Scheduled airline start-up models – the Low Cost Carrier model is the favourite choice

1st July 2021

As the collapse in demand for air travel has caused market gaps coupled with the availability of aircraft and personnel, we are seeing a significant surge in airline start-ups globally. As is always the case, some are paper airlines that will not actually launch and many that do launch will probably be destined to fail. In this analysis, we look to see what trends there are in the business models being adopted.

The pandemic has created unimagined disruption for airlines around the world, with international border closures and individual country lockdowns also limiting domestic travel.

The drivers of new entry are:

Market opportunities

The failure, restructuring or shrinking of incumbent airlines is creating gaps in the market which new entrants are seeking to exploit as and when travel resumes. From the tables below it can be seen that this is applicable in certain South American countries, Norway, South Africa and Italy where there have been either airline failures of capacity reduction as a result of restructuring.

Balance Sheets

An attraction for investors is that new entrants may be able to gain a financial advantage over incumbents, whose balance sheets are now burdened with debt taken on to sustain liquidity through the pandemic. For example, Norwegian’s business plan has the airline having $20m of debt per aircraft.

Aircraft cost and availability

Pre-pandemic aircraft were in short supply and start-ups were unable to match the cost of ownership achieved by the large LCCs such as easyJet, Ryanair and Wizz in Europe. Lease rates have seen substantial falls across most types and lessors have immediate availability.

Availability of personnel

Aircraft and experienced airline staff, both of which were scarce resources prior to the pandemic, are now widely and inexpensively available.


Many members of the supply chain such as airports, ground handlers, caterers and maintenance providers have all been adversely impacted by lower volumes and will be open to providing attractive commercial deals.

The tables below shows the list of 36 start-ups by region.

Europe start-up airlines

AirlineCountryBusiness modelFleet typeComment
Norse AtlanticNorwayLong-haul LCCB787Norwegian backfill
Air MontenegroMontenegroFull serviceE-195 
Andorra AirlinesAndorraRegionalATR72-500 
HiSkyMoldovaShort-haul LCCA319 and A320 
FlyrNorwayShort-haul LCCB737-800Norwegian backfill
PLAYIcelandLong-haul LCC connectorA321WOW backfill
Ego AirwaysItalyDomestic regionalE190Air Italy and Alitalia backfill
Sky AlpsItalyDomestic regionalQ400New markets from Bolzano
BeesUkraineShort-haul LCCB737-800Initially operating charter flights
flyPopUKLong-haul LCCA330Serving UK-India
Latitude HubSpainShort-haul LCCA319Partly funded by local government and hoteliers
Uep AirwaysSpainRegionalATR72Connecting the Balearic islands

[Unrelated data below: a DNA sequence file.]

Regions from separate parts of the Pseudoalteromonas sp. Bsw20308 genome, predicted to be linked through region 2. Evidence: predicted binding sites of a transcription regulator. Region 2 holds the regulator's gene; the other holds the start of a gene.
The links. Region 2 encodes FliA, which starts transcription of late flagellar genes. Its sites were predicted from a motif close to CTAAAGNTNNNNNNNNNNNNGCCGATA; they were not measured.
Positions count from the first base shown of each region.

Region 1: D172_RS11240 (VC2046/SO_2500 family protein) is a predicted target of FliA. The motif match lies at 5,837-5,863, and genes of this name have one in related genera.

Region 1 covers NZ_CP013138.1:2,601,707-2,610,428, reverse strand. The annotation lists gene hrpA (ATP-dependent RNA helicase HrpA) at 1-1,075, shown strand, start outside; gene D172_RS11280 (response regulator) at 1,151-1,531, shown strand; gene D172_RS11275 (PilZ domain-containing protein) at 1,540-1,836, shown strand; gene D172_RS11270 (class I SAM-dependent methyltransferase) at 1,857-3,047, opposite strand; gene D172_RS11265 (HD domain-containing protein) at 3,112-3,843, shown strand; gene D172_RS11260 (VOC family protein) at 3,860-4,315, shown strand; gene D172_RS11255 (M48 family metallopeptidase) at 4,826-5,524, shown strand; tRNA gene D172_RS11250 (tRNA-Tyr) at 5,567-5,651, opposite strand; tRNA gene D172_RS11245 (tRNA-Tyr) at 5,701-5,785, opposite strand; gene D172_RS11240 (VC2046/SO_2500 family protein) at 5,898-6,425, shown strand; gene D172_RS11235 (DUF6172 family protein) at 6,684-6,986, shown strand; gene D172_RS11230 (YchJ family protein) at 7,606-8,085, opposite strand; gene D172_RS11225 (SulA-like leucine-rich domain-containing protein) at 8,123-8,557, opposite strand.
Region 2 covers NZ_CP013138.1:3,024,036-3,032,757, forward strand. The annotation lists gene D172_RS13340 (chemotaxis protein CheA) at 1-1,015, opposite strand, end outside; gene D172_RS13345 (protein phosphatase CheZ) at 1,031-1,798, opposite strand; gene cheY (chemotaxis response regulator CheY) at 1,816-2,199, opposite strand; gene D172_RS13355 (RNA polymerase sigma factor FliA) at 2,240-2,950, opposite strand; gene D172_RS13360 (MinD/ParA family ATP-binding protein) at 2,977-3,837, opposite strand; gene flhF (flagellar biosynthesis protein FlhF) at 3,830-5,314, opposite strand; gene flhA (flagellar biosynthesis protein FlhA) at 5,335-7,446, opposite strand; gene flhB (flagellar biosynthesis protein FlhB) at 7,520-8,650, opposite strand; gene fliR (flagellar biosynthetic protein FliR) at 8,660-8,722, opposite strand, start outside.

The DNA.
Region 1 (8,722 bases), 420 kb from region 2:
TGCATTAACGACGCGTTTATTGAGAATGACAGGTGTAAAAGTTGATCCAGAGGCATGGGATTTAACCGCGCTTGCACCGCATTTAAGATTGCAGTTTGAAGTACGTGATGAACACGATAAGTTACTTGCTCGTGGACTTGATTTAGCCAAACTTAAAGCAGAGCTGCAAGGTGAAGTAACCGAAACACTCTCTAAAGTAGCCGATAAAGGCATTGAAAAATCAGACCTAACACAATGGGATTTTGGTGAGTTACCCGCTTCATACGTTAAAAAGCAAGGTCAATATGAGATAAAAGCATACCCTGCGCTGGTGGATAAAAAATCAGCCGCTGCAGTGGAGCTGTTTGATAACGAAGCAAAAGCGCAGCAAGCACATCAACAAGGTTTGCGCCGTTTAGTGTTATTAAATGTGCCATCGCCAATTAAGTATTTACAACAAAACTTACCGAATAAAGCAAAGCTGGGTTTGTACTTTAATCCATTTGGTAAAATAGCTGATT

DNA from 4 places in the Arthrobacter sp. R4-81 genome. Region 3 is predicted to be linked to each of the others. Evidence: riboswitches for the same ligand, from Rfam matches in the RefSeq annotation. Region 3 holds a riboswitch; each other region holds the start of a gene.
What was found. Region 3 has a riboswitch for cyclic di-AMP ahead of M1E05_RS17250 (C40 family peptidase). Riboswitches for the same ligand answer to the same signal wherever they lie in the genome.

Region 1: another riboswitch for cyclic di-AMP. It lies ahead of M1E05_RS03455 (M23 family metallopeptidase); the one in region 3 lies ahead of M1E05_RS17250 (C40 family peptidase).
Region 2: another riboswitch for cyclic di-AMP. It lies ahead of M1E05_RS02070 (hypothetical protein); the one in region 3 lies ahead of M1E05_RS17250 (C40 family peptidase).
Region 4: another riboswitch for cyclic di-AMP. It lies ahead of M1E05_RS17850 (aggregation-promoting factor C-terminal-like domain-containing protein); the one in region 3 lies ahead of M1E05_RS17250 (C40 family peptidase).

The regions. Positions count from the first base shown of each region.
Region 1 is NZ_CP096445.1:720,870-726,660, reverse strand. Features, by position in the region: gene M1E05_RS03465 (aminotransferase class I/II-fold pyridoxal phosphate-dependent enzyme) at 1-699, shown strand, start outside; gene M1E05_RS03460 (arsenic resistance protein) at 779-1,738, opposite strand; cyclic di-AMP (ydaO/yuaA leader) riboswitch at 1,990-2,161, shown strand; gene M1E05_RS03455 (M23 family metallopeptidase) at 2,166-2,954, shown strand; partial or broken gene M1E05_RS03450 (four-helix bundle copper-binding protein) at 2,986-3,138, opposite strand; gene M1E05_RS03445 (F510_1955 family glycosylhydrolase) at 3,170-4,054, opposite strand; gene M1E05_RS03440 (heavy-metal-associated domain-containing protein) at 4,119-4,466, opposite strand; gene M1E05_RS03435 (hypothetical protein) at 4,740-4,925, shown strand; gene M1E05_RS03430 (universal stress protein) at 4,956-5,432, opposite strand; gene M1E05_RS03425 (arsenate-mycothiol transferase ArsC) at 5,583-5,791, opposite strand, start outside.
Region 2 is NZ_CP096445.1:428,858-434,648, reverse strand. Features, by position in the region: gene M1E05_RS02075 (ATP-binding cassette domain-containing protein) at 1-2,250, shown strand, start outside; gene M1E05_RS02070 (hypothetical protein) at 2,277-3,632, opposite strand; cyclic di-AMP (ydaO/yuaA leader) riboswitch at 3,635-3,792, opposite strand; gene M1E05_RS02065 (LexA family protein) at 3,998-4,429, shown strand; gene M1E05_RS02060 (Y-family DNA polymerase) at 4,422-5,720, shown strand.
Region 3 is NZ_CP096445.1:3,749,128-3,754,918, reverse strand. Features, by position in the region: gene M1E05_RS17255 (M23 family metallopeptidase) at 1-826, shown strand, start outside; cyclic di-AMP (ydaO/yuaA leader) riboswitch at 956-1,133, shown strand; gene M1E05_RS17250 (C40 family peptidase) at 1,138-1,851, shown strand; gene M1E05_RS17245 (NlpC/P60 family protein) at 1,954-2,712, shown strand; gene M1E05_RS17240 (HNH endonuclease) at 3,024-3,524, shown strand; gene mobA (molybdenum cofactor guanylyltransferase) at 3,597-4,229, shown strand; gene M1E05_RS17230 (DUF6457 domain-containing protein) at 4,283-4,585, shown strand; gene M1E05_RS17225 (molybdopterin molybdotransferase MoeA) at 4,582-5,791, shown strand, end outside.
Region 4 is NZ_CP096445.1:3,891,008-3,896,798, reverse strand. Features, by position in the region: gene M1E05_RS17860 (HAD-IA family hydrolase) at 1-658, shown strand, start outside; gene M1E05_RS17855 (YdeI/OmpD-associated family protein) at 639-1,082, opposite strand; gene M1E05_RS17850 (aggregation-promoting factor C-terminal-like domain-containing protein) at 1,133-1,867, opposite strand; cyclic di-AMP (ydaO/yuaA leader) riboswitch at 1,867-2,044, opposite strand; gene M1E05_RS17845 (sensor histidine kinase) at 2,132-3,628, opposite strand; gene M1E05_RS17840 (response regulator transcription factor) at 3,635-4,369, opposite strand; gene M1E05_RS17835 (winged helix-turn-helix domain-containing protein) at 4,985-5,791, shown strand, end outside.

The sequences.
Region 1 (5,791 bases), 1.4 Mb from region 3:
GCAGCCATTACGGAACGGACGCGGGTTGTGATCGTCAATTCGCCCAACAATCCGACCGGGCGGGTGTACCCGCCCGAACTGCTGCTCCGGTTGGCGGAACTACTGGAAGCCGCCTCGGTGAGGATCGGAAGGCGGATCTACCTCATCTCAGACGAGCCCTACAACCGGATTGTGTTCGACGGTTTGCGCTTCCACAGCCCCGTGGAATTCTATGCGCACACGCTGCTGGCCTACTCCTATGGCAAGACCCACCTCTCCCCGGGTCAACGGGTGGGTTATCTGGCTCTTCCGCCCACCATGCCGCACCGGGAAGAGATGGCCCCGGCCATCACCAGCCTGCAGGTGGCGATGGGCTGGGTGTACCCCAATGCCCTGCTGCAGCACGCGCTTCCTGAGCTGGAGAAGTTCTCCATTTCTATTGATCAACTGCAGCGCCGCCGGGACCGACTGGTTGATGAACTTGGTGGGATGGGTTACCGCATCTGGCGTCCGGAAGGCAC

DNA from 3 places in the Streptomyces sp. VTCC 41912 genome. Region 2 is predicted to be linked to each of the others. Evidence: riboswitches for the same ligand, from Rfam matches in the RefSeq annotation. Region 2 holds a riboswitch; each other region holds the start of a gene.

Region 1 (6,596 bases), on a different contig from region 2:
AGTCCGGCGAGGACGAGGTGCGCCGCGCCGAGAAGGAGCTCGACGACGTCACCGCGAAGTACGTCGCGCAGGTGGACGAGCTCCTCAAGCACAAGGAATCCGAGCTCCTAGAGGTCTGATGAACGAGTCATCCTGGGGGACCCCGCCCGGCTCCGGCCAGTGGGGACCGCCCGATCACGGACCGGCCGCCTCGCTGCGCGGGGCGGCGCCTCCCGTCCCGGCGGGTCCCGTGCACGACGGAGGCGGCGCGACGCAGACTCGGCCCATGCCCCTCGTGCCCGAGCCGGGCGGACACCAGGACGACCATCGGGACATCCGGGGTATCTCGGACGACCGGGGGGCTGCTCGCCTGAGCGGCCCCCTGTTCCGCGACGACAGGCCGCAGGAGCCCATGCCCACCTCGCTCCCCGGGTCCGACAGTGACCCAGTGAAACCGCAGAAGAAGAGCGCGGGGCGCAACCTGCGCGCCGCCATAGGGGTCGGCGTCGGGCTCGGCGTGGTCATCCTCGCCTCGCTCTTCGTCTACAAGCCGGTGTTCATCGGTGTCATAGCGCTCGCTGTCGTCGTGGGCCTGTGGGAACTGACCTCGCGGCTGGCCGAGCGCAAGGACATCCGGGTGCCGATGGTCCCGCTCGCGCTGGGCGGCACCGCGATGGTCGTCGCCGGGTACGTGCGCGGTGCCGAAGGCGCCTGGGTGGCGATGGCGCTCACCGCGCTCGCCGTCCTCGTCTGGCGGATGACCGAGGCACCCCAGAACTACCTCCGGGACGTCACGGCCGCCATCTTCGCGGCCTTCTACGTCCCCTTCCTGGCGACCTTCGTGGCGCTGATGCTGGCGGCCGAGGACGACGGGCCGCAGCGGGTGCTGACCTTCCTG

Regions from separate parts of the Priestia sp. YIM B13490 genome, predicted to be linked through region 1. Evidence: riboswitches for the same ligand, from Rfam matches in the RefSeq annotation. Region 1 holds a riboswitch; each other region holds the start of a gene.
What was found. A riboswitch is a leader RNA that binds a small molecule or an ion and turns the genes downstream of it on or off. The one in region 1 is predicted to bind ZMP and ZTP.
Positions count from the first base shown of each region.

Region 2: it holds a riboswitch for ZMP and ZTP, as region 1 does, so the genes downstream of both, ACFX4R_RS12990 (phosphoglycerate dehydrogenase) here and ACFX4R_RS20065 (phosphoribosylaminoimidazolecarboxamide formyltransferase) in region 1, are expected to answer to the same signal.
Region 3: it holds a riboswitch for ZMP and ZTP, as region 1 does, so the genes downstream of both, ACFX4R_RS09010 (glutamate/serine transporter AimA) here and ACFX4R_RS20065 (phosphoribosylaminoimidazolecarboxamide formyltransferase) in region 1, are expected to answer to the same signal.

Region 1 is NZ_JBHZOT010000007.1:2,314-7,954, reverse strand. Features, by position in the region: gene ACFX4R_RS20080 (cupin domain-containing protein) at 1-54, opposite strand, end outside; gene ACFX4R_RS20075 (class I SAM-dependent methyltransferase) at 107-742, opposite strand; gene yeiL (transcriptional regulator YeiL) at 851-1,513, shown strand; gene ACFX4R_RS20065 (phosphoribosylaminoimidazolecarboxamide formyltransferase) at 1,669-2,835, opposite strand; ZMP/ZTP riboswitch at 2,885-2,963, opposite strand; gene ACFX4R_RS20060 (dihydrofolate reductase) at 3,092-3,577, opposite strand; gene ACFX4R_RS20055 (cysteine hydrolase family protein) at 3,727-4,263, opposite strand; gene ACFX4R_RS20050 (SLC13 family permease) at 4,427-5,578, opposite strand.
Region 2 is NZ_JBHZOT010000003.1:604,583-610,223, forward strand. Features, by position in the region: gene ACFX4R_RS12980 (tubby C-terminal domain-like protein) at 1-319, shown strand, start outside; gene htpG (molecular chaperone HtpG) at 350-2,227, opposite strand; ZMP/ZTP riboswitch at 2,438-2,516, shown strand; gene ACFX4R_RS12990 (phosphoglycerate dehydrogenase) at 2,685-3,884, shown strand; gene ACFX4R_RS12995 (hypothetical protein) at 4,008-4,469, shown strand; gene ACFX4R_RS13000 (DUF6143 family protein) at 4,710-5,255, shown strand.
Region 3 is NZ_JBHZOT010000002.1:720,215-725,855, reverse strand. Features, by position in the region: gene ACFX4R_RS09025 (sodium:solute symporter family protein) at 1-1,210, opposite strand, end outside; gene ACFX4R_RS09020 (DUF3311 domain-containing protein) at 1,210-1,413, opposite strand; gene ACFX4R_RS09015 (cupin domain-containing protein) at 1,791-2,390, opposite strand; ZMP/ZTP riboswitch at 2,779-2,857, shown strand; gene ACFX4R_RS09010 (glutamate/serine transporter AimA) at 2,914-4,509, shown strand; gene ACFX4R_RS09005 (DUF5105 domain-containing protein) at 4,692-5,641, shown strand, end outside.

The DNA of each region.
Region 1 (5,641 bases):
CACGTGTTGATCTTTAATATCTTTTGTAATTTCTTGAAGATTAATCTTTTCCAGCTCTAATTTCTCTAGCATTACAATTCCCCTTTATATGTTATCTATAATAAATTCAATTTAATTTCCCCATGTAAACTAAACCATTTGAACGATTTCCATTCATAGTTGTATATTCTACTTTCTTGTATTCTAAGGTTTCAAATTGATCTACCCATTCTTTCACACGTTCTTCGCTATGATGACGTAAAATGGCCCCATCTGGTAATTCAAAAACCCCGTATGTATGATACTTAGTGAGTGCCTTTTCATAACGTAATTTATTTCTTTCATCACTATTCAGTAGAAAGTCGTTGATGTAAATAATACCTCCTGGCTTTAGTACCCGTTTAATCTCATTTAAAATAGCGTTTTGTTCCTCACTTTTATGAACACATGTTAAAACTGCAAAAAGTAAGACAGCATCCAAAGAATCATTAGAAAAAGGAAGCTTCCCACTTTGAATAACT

Asia start-up airlines

AirlineCountryBusiness modelFleet typeComment
VietravelVietnamShort-haul LCCA321Domestic and regional
FlybigIndiaRegionalATR and Q400Based in Indore
Greater BayHong KongShort-haul LCCB737-800Cathay Dragon backfill
AeroKKoreaShort-haul LCCA320Domestic and regional
Super Air JetIndonesiaShort-haul LCCA320Links to Lion Air Group
OTT AirlinesChinaRegionalC919China Eastern subsidiary
Air SialPakistanShort-haul LCCA320Domestic

North America – start-up airlines

AirlineCountryBusiness modelFleet typeComment
AveloUSAShort-haul ULCCB737-800Point-to-point on unserved markets
BreezeUSAShort-haul LCCERJ and A220Point to point, secondary cities
ItaBrazilFull serviceA320Latam backfill
NellaBrazilRegionalATR-42Latam backfill
EcuatorianaEcuadorDomestic regionalTBALatam backfill
AvorisDominican RepublicTBATBA 
JetSmart PeruPeruShort-haul LCCA320Backed by Indigo Partners

Middle East and Africa start-up airlines

AirlineCountryBusiness modelFleet typeComment
LIFTSouth AfricaDomestic LCCA320SAA backfill
Burundi AirlinesBurundiFlag carrierTBA 
Ghana AirlinesGhanaFlag carrierTBA 
Wizz Abu DhabiAbu DhabiShort-haul LCC A321NEO 
Air Arabia Abu DhabiAbu DhabiShort-haul LCCA320 
Royal Zambian AirlinesZambiaRegionalEmb-120 and Emb-145 
Lone Star AirLiberiaFull service  
New Saudi airlineSaudi ArabiaFull serviceTBABacked by sovereign wealth fund

Oceania start-up airlines

AirlineCountryBusiness modelFleet typeComment
PacifikaNew ZealandShort-haul LCCB737-800Leisure routes to Cook Islands

Because many markets have shrunk in size, and may take a number of years to recover, the aircraft operated by many large airlines may now be too large for many routes. On short-haul routes the “standard” aircraft are either B737-800s of A320’s.

Where these large aircraft are too large this leaves a potential gap for airlines operating smaller aircraft that are better suited to current and future market sizes. That said, if demand does recover to previous levels this “opportunity” may be relatively short lived.

Most airline business models are represented by these start-up airlines, even unfashionable models such as long-haul low cost. Short-haul LCCs are perhaps best represented which is understandable given most forecasters belief that leisure recovers quicker than business and short-haul will recover quicker than long-haul.

Author: Tim Coombs